If Mr. Justice Kennedy decides the case for giving the President extraordinary powers is more powerful than the Constitution, then, as Mike Vanderboegh has said, we all get to vote one more time.  I pray the President knows the dangerous game he is playing, and the horrible consequences of it.  Americans will not stand still for this.  Meanwhile, that wretched Governor Perdue shames everyone living here.  She should be impeached.

May the Lord yet deliver us.

Wednesday, September 28, 2011

Speaking with a Liberal, if you must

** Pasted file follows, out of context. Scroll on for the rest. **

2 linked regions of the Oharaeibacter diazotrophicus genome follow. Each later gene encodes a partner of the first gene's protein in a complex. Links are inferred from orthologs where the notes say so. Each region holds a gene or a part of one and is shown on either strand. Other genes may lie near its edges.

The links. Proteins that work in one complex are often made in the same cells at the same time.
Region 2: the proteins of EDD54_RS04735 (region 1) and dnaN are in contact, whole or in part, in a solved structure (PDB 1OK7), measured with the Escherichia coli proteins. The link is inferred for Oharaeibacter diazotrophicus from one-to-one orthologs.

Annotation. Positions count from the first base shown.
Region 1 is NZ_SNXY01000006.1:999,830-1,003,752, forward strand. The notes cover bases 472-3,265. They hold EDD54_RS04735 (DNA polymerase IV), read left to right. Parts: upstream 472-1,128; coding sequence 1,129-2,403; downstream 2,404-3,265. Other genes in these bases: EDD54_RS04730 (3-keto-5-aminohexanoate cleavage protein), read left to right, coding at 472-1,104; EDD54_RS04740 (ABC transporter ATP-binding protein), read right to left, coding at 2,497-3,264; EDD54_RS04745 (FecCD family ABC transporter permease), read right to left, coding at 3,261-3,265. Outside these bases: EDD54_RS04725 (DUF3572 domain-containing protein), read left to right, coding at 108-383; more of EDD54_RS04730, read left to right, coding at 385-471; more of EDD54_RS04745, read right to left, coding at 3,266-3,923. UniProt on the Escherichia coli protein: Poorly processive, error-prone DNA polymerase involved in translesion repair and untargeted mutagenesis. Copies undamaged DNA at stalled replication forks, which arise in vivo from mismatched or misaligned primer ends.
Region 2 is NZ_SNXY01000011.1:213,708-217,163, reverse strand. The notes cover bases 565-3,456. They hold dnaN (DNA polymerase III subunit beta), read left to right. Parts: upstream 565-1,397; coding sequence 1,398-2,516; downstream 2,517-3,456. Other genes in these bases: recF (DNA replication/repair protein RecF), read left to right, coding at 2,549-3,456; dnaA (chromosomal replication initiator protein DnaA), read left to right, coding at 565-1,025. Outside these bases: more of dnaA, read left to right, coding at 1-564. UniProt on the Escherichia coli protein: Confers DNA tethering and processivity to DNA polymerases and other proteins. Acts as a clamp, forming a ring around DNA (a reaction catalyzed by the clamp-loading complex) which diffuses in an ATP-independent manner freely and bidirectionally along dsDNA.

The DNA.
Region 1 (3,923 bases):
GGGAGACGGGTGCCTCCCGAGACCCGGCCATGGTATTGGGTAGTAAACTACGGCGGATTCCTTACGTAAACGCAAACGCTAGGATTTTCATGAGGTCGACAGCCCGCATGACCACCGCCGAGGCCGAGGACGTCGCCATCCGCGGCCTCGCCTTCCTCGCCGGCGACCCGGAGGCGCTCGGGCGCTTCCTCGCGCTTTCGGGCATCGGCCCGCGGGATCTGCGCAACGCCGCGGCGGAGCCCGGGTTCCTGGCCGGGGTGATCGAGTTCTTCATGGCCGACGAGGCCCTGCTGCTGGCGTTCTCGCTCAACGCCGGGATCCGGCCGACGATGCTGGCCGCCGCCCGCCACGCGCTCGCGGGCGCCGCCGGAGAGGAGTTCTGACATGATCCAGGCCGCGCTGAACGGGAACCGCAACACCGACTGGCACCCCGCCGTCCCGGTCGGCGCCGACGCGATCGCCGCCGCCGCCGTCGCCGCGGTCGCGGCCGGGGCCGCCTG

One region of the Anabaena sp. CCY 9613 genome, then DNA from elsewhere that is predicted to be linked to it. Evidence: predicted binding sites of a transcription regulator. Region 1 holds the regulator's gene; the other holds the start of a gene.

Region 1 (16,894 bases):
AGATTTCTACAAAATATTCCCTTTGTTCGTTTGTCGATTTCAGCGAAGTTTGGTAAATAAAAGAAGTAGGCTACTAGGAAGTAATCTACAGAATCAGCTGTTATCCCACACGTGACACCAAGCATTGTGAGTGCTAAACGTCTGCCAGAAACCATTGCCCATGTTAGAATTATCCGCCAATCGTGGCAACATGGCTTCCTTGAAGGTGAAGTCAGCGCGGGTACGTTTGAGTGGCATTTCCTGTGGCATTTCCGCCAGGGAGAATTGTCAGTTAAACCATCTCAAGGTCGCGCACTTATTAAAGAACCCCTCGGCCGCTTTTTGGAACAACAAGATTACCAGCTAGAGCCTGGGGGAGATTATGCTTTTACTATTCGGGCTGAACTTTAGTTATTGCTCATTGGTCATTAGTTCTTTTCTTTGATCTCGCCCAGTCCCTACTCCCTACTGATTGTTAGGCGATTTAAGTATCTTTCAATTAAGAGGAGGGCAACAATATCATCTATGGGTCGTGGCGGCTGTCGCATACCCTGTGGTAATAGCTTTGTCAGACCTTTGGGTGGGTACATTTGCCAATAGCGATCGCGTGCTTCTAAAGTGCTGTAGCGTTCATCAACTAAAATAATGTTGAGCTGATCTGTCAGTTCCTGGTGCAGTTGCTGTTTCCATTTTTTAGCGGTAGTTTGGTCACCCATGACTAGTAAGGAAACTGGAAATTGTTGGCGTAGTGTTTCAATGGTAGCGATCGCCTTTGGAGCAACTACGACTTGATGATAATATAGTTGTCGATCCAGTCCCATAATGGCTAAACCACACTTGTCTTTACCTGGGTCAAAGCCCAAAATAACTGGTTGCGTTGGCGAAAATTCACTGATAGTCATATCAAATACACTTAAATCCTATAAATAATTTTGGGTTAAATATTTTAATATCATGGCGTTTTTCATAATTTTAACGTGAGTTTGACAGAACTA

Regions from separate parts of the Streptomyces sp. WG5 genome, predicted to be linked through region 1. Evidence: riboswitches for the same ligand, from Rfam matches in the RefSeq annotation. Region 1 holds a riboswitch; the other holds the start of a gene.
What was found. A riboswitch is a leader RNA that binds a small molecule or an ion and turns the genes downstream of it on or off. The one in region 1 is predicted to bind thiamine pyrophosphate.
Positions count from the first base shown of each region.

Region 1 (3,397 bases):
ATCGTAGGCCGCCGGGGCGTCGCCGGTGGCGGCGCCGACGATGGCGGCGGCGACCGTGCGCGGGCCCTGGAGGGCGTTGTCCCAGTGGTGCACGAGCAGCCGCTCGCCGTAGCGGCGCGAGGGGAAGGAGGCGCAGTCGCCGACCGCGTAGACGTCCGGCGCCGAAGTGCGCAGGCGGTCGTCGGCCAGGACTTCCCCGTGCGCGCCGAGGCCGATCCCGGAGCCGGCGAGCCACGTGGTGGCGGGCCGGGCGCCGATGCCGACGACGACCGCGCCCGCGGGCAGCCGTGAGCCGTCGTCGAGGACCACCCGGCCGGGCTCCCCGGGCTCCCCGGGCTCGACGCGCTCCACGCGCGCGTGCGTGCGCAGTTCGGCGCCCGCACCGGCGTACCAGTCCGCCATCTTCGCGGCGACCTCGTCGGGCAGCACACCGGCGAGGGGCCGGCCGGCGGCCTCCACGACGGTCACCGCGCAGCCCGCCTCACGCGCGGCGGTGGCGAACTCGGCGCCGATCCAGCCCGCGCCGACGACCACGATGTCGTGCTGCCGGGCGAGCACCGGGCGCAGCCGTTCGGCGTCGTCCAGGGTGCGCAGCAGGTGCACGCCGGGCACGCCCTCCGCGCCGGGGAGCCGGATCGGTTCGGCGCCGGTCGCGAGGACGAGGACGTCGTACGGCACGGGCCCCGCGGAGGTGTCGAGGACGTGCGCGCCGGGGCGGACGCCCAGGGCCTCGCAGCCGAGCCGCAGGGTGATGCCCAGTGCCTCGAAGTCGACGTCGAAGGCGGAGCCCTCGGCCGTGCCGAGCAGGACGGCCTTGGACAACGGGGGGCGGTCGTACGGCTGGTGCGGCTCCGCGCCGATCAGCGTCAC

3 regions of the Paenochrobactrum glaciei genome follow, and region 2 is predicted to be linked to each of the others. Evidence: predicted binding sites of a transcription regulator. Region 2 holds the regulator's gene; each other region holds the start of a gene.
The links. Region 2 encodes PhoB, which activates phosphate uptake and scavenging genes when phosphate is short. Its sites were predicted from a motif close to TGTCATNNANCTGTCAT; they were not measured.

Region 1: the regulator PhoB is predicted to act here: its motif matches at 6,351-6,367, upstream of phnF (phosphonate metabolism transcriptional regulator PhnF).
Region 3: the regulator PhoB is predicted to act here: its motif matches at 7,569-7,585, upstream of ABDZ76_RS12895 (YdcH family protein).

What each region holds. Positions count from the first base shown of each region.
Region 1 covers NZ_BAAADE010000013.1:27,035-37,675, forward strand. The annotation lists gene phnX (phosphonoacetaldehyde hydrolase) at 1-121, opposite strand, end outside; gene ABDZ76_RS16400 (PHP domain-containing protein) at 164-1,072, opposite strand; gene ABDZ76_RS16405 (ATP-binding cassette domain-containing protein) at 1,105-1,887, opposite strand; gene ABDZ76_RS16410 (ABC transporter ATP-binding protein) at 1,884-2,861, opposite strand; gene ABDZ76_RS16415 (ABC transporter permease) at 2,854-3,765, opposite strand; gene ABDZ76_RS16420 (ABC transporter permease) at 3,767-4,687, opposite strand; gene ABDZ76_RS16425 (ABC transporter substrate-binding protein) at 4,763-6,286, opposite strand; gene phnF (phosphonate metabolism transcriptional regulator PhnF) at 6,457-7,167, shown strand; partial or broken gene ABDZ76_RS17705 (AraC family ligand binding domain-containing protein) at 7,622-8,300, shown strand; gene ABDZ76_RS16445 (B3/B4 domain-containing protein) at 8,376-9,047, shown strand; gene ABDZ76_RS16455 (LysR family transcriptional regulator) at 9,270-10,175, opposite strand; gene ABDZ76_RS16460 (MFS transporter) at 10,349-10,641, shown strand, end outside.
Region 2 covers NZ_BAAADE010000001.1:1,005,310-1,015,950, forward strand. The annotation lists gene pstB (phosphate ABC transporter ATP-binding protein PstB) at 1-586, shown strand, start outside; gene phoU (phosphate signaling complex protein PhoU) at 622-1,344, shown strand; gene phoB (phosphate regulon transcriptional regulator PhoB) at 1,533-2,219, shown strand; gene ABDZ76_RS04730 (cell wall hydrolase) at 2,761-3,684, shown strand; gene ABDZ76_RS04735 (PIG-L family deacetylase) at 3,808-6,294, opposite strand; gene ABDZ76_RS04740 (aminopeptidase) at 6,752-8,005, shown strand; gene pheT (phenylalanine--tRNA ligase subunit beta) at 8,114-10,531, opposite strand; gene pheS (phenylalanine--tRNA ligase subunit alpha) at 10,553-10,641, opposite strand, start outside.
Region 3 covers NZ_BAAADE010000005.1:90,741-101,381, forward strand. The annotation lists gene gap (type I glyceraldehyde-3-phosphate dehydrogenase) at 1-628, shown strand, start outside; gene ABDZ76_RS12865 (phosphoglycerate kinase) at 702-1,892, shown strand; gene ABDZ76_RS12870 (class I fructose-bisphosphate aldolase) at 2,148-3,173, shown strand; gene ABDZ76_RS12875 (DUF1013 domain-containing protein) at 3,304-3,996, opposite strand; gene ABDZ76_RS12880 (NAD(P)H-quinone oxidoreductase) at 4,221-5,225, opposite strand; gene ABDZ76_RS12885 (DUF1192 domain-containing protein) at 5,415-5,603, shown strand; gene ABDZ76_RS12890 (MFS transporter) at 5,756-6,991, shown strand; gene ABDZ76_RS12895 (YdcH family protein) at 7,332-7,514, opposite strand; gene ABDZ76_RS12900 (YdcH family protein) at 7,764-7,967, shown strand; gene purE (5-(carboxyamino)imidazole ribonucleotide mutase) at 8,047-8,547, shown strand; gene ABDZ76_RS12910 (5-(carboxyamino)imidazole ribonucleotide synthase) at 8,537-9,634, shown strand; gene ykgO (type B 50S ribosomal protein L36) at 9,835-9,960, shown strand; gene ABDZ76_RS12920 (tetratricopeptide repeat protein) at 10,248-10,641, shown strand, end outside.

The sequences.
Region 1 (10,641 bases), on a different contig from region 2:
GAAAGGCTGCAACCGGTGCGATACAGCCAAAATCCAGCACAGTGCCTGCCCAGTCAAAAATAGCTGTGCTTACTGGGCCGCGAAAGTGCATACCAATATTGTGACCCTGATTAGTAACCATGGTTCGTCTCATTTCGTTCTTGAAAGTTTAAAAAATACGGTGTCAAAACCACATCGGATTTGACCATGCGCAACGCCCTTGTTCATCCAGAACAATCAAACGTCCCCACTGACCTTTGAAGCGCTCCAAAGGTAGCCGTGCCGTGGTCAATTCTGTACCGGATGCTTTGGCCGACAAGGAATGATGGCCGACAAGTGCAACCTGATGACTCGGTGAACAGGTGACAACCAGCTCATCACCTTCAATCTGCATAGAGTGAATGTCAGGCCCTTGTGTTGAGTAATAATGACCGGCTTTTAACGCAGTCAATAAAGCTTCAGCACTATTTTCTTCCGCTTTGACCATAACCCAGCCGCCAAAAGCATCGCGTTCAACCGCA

Yesterday, I was having a conversation with a co-worker over lunch about how much better cars are today than in the 1960s. For instance, I remember that in the 1960s, living in the snow belt, it was not uncommon to see a 5 year old car with rusted fenders flapping in the breeze as it tooled down the road. Today, with greatly improved paints and corrosion protection, that is a rare sight, even for unprotected cars in the rust belt. My co-worker mentioned that cars also last longer. In the 1960s, a car was pretty much used up by about 100,000 miles. Today, it is not uncommon for a car to last 200,000, or even 300,000 miles. The conversation shifted to fuel economy. He mentioned that the 15 passenger van he was driving got 16 miles per gallon (mpg). I mentioned that in the 1960s, 16 mpg would have been a good mileage for a 5 passenger sedan. He said it was even worse than that-between 8 and 10 mpg. Turns out he was right.  The average fuel economy was apparently 13 mpg.